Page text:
The Bear was finally home from his travels and we were not at work. It was also not raining or blowing a gale. For everything to come together like that, is actually a very rare occurrence in our lives so we decided to make the most of it and go for a stroll and see how the blackberries were doing in the hedgerows. Goodness knows why the Bear and I went out to get more fruit because our freezer (and the freezer of everyone associated with our family) is already packed with fruit already. I suppose it’s just that I just can’t bear to see waste. The brambles are absolutely laden with fruit and even the birds can’t get through that much.
This year has been fantastic for fruit – my apples and figs were fruiting heavily on the trees on the balcony and my mother’s fruit garden has produced more pounds of goosecurrants, redcurrants, whitecurrants and gooseberries than we know what to do with.
We have had family and friends round to pick as much as they want and there are still pounds more to pick
It comes to something when even her young grandson is sent out to help get the redcurrants. He carefully showed me how best to get them off the stems using a fork to drag down the stalks, knocking the currants off as it goes and a bowl underneath to catch them.
The goosecurrants (two ancient bushes) are a cross between a blackcurrant and a gooseberry and they have been particularly prolific this year.
They make fantastic jam or jelly and my sister in law has made some spectacular jam that puts my mother’s to shame. Mind you, she is the one who did the Pheasant Breasting Masterclass while my brother took the pictures,back in December, so you know from that that she has a real talent in the kitchen.
Even my mother’s ancient apple tree that hasn’t borne fruit for the last 20 odd years has suddenly started producing. There are bags of cleaned fruit in the freezers just waiting to have something done with them. Enough jam has been made to go on toast and fill cakes until all of us are old and grey and we still have more bags than we can count. Cordials and ice creams are next on the list to make – all we are missing is the time to do them all.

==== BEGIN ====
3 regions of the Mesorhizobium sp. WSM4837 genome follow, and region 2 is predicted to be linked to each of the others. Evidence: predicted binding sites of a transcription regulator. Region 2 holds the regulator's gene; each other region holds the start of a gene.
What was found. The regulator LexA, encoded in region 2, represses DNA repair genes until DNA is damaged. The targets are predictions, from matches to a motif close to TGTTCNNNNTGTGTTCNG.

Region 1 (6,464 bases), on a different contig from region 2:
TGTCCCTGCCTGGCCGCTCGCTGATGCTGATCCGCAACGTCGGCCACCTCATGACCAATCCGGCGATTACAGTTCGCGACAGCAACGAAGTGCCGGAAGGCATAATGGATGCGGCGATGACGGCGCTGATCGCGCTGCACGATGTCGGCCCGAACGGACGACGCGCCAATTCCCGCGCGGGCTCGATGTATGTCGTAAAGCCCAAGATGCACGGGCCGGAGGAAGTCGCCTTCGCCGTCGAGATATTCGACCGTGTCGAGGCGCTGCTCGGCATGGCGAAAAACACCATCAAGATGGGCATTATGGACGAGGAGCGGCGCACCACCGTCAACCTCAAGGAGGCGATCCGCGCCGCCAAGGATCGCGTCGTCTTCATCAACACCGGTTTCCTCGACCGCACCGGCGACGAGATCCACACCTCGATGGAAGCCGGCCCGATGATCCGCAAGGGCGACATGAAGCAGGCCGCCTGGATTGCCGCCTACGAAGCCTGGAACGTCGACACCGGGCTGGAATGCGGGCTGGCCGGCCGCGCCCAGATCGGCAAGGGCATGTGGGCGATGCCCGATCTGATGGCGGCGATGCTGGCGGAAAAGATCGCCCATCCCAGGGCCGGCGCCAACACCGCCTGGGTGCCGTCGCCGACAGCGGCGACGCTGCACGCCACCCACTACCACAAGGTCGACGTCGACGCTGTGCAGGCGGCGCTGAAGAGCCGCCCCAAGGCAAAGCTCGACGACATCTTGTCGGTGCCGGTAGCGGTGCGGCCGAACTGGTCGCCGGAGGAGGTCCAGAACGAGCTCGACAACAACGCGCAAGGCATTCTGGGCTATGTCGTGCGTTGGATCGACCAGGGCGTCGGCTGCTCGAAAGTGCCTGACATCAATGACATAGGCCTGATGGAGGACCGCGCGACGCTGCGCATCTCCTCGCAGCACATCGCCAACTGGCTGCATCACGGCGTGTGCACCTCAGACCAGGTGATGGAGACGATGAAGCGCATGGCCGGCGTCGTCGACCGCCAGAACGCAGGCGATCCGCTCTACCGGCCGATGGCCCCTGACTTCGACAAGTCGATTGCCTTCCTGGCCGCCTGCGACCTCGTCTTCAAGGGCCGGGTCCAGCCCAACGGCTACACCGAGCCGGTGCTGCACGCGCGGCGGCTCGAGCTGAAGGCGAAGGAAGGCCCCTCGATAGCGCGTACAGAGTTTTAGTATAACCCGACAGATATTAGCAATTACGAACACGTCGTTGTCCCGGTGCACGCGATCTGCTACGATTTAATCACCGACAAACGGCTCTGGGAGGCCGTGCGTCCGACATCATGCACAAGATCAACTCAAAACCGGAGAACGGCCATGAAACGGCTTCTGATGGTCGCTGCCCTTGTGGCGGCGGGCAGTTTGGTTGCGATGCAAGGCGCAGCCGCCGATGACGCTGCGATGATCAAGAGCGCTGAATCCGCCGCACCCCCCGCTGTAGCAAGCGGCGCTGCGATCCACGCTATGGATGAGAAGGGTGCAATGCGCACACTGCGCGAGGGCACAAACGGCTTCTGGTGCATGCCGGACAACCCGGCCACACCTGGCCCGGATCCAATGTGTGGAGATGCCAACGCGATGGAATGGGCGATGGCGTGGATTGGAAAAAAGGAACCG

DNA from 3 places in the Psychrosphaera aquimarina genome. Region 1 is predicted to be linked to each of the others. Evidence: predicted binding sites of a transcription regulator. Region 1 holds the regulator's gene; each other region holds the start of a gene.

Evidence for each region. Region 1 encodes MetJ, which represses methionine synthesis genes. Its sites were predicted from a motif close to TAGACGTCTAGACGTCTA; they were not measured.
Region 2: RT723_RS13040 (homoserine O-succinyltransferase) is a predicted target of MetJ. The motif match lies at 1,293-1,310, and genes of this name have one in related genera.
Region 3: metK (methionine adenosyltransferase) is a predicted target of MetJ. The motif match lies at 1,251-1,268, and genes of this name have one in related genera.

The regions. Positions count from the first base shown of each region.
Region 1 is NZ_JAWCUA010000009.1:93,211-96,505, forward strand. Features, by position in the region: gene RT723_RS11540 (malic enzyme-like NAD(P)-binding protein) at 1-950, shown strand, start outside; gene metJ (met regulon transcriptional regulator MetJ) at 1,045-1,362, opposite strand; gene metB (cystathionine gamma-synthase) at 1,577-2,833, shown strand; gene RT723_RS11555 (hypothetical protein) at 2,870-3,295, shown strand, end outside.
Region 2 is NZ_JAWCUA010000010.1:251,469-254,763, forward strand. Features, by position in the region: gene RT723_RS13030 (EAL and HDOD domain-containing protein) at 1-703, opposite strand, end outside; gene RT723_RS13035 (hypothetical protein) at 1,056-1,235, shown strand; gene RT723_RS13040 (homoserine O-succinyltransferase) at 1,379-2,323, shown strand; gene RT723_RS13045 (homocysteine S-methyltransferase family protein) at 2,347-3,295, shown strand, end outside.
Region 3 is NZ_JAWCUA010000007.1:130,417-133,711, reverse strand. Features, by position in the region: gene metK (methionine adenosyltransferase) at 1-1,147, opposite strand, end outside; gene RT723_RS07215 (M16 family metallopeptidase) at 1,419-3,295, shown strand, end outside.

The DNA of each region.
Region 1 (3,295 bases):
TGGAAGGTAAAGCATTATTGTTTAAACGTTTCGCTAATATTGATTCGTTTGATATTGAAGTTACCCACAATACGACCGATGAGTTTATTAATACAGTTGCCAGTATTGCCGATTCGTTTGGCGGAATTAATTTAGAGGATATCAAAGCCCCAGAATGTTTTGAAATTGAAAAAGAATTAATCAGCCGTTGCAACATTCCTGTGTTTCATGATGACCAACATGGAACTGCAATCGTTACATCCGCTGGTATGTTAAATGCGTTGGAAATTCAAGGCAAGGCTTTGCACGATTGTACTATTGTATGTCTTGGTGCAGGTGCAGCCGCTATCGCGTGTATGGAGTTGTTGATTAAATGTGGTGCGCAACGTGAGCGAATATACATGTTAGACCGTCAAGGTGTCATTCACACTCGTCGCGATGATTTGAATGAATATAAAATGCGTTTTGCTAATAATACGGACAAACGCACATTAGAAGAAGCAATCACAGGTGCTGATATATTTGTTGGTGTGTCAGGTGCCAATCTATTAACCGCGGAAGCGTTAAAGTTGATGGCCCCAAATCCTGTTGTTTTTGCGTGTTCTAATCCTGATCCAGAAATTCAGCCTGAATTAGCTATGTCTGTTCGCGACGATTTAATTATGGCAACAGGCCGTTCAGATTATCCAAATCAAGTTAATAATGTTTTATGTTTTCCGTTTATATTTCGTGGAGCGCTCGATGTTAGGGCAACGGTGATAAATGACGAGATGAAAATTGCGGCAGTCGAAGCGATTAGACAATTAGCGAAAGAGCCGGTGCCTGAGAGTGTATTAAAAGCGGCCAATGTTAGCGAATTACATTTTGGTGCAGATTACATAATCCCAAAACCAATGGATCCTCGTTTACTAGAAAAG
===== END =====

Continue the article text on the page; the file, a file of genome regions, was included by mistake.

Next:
But still, we thought, we might as well go and look at the blackberries. And besides, I had an idea for something. Something that wouldn’t take up any more freezer space. If we did get blackberries I would use them that evening.
We live on the top of a hill and to the side of where we are, is a lovely park. We can walk out along the private path and down into the park itself. It is a fantastic walk in every season of the year – in winter it really looks magical in the snow… in summer, people are out on the grass and now? Now the bushes are laden with fruit and people are walking round with bags.
The park is well maintained and the grass is mown and even the edges where the hedgerow plants are, are looked after. The gardeners always leave the blackberry bushes to fruit.
Deep inside the bushes that line the edge of the park are old, abandoned apple trees that fruit heavily and the apples just fall to the ground.
Today though, we were there for blackberries. Plenty of people had been there before us so we were going to have to head deeper into the bushes.
We went further into the wild tangle of brambles – so wild they had entwined themselves around apple trees and the blackberries hung down alongside ripening apples.
Luckily I brought along a straightened out wire coat hanger (with the hook left, of course) so I could pull down the best of the blackberry branches.
We got lots of great big, fat and juicy blackberries with only minor damage to ourselves – a few scratches here and there and a minor tumble into the stinging nettles… but, as I assured the Bear as he lay there yelping in agony, it would all be worth it.
The thing about blackberries is that you have to use them the day you pick them. They must carry mould spores on them because if you leave them for a few hours, once picked, they will go mouldy.
There was a reason for me wanting to get more fruit, though. I wanted to try something I had read about over the past few years. When we first met, for our first Christmas, the Bear bought me “Preserved” by Johnny Acton and Nick Sandler – fabulous book that details all kinds of methods and recipes for preserving food. I’d read it and made plans to work through it but, as always, life got in the way and I never got round to it.
The thing I was most intrigued by was fruit leather – where quantities of fruit were pureed and then dried, in a thin layer, making a dried fruit sheet that lasts without having to freeze it. It’s called leather because that is what it looks like – it is soft and chewy in reality.
So… something that could use up extra fruit and wouldn’t take up space in my freezer? That had to be worth a go, right?